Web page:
He is continually willing to volunteer and always brings his “A” game.

I am also witness to the work he contributes to Main Street Magazine, and in addition, the generosity he offers to the community at large.

I wholeheartedly offer my support for Griffin Cooper to be a member of the North East Town Board.

Christopher P. Virtuoso

Millerton

 

A transparent Amenia Town Board needed

The “Meet the Candidates” event sponsored by The Millerton News and moderated by  The League of Women Voters at Webutuck High School provided an invaluable service to voters in Amenia.

Unlike the National level, where TV talk shows, big-time opinion leaders and a barrage of ads do their best to shape our vote, Town politics is terrifically personal. To get past the jumble of wordsmithed bullet points on mailers, one needs to hear from the horse’s mouth. Many thanks to the candidates. Not only are they stepping forward to offer their time on behalf of the community, but also to stand in the spotlight and face public criticism.

I was glad to hear the Republican candidates; Victoria Perotti, James Morris and Brad Rebillard expressed real knowledge of the town, conviction in the benefits of small, but effective government and a desire to finally solve the single biggest impediment to sustainable growth… a sewer system in the center of Amenia. Kudos to the many volunteers who, over several decades, have participated on the Sewer Committee. Now, due to renewed interest in rural town life, the success of Silo Ridge and The Wassaic Project, my bet is that good communication and capable consultants will get the project off the ground, not the empty promises of politicians.

Finally: special interests work hard to make things go their way… and it’s the job of our elected and appointed representatives on the Town and Planning Boards and the Zoning Board of Appeals to weigh the costs and benefits of their decisions to the whole community.

In a small town the intersection of special interests is considerable… we’re all invested one way or another. So it’s critical that we have both transparent and inclusive or “balanced” representation in Town Government.

A Silo Ridge-backed “Amenia Strong” slate meets neither criterion. Amenia should stick to the wide path of diverse interests and opinions on the Town Board and we were fortunate to hear some of those on Wednesday night, Oct. 6.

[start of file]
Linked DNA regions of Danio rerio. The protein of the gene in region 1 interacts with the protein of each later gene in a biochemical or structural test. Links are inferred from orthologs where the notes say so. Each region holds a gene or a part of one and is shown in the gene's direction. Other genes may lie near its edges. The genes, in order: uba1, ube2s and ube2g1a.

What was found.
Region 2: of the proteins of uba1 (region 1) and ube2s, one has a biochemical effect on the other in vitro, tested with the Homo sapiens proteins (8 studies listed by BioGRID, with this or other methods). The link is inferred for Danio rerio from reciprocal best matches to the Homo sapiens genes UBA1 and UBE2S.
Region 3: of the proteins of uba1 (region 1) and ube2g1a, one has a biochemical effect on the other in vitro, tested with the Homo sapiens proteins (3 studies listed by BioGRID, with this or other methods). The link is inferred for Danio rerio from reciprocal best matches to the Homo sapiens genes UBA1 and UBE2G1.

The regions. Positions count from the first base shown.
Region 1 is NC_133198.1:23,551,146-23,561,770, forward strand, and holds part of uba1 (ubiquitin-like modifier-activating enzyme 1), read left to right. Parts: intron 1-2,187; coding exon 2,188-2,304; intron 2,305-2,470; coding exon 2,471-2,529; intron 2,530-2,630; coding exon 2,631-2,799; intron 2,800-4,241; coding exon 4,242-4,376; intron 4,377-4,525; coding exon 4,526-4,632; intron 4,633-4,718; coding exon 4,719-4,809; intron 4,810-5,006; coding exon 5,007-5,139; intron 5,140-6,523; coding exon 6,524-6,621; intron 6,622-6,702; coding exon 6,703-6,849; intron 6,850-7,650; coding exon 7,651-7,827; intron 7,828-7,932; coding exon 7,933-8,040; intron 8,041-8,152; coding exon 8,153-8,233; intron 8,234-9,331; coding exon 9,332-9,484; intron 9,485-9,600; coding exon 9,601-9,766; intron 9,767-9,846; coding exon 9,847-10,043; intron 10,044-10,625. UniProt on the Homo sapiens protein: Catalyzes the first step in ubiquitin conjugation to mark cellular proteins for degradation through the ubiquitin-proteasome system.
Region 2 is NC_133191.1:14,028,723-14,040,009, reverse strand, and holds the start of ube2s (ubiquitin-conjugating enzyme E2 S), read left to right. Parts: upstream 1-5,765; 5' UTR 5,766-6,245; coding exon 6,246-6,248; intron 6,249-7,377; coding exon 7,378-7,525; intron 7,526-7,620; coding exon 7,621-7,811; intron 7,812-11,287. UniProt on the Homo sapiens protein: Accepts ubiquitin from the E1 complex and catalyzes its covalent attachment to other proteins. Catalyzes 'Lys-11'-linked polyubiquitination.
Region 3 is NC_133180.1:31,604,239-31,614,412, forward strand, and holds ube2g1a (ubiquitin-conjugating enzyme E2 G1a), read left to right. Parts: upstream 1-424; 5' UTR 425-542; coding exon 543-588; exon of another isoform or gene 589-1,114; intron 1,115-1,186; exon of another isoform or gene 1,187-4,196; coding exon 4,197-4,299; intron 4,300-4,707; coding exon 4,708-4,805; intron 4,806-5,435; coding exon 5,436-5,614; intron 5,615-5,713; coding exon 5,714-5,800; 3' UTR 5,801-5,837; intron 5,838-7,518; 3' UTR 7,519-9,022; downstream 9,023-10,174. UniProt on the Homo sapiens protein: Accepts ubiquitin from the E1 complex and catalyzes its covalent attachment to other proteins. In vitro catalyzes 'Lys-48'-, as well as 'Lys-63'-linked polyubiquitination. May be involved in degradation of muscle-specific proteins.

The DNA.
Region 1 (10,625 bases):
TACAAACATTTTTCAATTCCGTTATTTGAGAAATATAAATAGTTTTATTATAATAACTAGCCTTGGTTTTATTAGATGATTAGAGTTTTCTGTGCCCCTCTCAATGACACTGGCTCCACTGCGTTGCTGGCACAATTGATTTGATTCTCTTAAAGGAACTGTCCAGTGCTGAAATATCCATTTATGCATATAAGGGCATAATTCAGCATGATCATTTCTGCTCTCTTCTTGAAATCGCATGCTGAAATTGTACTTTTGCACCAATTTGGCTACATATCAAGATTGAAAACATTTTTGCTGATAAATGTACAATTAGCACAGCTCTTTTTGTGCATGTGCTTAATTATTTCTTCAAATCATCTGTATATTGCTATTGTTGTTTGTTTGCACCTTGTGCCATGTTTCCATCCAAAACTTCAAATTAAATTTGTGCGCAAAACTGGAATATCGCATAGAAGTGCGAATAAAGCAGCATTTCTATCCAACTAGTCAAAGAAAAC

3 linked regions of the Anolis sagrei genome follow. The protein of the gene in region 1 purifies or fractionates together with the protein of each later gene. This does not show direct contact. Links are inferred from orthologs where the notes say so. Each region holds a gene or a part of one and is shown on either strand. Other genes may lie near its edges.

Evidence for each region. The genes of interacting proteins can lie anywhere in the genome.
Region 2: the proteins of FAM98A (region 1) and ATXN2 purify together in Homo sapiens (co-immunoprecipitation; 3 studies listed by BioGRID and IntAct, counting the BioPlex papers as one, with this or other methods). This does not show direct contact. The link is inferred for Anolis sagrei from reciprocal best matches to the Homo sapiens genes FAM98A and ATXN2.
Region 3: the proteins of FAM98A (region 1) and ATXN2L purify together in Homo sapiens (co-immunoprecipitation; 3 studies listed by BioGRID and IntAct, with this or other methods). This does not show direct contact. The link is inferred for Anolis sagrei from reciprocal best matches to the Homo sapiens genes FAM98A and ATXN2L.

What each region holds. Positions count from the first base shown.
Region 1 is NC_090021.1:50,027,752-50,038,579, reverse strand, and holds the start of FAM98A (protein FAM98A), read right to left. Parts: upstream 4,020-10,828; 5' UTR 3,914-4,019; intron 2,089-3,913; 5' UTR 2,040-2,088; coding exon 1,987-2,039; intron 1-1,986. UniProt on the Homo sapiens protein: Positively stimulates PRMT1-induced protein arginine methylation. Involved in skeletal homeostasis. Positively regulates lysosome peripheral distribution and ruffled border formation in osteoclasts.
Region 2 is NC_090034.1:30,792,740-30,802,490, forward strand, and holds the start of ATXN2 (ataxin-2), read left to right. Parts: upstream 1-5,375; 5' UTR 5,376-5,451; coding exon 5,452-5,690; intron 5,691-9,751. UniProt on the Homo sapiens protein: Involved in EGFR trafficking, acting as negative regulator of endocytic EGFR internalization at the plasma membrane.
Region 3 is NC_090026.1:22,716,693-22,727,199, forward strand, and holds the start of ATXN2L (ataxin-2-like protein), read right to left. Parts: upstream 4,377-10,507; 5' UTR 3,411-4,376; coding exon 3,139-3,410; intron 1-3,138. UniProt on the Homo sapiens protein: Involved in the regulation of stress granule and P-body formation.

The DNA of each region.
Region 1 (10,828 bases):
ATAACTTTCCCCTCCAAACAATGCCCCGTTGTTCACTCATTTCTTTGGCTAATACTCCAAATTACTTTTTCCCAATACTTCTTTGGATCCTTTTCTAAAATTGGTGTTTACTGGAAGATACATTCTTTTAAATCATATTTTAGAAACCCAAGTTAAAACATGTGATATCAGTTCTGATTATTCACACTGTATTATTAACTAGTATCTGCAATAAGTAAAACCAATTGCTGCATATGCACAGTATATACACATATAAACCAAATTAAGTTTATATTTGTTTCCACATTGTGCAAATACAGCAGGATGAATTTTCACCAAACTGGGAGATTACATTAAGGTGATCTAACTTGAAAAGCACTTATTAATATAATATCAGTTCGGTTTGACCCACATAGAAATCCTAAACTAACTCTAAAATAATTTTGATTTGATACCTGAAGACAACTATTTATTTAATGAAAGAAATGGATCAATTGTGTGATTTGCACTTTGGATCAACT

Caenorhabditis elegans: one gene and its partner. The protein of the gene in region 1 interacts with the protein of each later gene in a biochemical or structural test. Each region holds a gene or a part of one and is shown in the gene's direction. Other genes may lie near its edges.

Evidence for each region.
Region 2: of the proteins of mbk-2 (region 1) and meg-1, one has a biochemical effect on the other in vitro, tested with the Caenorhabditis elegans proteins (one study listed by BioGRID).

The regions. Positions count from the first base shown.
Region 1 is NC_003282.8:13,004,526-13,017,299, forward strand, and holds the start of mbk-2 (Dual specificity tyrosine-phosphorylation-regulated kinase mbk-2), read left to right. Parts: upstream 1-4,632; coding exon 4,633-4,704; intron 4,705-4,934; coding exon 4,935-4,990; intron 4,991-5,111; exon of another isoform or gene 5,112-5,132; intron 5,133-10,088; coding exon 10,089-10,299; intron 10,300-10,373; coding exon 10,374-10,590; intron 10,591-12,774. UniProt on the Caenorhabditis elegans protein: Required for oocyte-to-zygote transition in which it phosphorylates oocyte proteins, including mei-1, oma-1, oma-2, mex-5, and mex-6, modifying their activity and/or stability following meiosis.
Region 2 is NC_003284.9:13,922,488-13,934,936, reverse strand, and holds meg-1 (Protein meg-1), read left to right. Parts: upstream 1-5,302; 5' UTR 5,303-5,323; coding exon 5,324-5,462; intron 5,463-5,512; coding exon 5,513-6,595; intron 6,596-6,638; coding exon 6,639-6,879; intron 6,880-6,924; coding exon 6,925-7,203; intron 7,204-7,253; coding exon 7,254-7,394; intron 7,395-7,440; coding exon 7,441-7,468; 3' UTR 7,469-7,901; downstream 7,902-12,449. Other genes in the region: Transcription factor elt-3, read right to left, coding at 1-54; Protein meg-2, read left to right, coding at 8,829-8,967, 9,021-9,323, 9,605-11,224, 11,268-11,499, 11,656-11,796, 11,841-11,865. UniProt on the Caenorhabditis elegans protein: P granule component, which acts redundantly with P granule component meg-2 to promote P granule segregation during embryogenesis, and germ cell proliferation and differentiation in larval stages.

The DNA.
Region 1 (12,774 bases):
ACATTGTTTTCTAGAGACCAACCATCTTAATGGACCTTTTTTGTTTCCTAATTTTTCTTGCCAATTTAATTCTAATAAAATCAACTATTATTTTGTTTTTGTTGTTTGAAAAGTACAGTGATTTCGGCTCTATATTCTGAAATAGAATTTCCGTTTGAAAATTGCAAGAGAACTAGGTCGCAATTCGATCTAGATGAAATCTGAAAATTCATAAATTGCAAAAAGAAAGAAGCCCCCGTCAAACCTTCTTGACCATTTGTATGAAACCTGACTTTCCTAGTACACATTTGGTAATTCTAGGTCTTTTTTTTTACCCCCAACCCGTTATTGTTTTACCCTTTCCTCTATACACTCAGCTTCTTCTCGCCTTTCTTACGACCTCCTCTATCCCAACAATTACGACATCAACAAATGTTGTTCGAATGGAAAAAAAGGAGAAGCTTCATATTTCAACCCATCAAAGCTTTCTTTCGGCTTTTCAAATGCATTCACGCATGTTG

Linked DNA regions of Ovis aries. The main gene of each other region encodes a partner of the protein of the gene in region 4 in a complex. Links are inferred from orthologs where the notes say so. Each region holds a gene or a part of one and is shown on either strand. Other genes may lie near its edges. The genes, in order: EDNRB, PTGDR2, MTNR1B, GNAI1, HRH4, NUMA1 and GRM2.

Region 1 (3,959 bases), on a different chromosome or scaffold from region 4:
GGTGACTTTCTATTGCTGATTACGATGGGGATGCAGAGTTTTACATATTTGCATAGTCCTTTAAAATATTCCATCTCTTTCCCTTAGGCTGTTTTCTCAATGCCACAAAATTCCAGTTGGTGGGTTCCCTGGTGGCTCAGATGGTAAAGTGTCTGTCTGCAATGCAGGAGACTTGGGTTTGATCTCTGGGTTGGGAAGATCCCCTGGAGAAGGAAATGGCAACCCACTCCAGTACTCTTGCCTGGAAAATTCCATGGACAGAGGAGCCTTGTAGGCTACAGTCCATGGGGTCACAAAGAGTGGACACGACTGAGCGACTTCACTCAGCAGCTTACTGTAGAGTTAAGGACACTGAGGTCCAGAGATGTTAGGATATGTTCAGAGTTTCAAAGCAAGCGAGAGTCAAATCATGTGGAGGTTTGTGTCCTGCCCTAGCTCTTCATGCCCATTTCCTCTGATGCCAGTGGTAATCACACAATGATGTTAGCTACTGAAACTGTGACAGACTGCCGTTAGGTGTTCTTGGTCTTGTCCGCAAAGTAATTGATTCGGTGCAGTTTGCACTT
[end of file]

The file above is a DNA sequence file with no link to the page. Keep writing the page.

Mark Doyle

Chair, Amenia

Republican Committee

Wassaic

 

Support Meg Winkler for Town Board

Anyone who frequents the Millerton Farmers Market knows Meg Winkler. Perhaps not by name, but by her familiar face that they recognize on a weekly basis.

She is known for her dedication to helping people participate in democracy. A true patriot, she honors our right to vote. She registers people to vote and informs them of how, where and when.

Regardless of party affiliation, Meg believes that democracy works best when people are engaged in the process. Her dedication is admirable.

Putting people above party is important. No two voters are alike or follow a predetermined path. Most want to vote their conscience.

Meg is an “outside the box” thinker. She is running as an independent candidate for a seat on the Town Board in the Town of North East.

Meg truly cares about the individual. She has helped me run a registration drive several years ago in Wassaic. I am proud to know her. I fully endorse Meg Winkler for North East Town Board.

Stacy Mantel

Amenia

Candidate for Town Board

 

County comptroller is a vital public office

Recently I was fortunate enough to hear County Comptroller Robin Lois speak to an audience. Not only was it interesting, but I realized the elected office might be sometimes overlooked. I under appreciated just what the comptroller does.

I think the office and title may be over-shadowed by others in the limelight, but I learned it might be the most important one of all to Dutchess County taxpayers.

The county comptroller heads up a department at the county, who essentially monitors and assesses all spending, contracts and audits done by the county.

This is an office that needs a competent professional as leader, and staff, and literally works on our behalf to make sure policies, audits and fiscal responsibilities are all carried out to a high standard.

I believe, no matter who is in the executive seat, or the Legislature, the comptroller is our representative, and represents the best interests of taxpayers who contribute the many millions of dollars needed in funding.

This is a truly a balanced government operation, helping ALL residents.

Robin Lois has now served a term in this office, after many years as a small business owner, and an employee of international corporations. She has deep experience in accounting and finance.

She brings this to our County, and while there, she has already expanded the office to not only better serve us, but to make it transparent. Anyone can access online a lot of information showing just what the office does. Anyone can easily contact her office, or contribute suggestions.

Above all of the experience and skills that she brings to this role, she also cares about her job, and the county residents she works for, and watches out for every one of our dollars spent by the County.

This is truly public service.

If you did not know much about this elected office, I hope this brings more attention, and if you care about your money, and who gets elected, Robin Lois is seeking re-election in November, so please consider voting for her.

Andy Durbridge

Wassaic

More Information

TriCorner News

Copyright The Lakeville Journal
860-435-9873
PO Box 1688, Lakeville, CT 06039
All Rights Reserved

Membership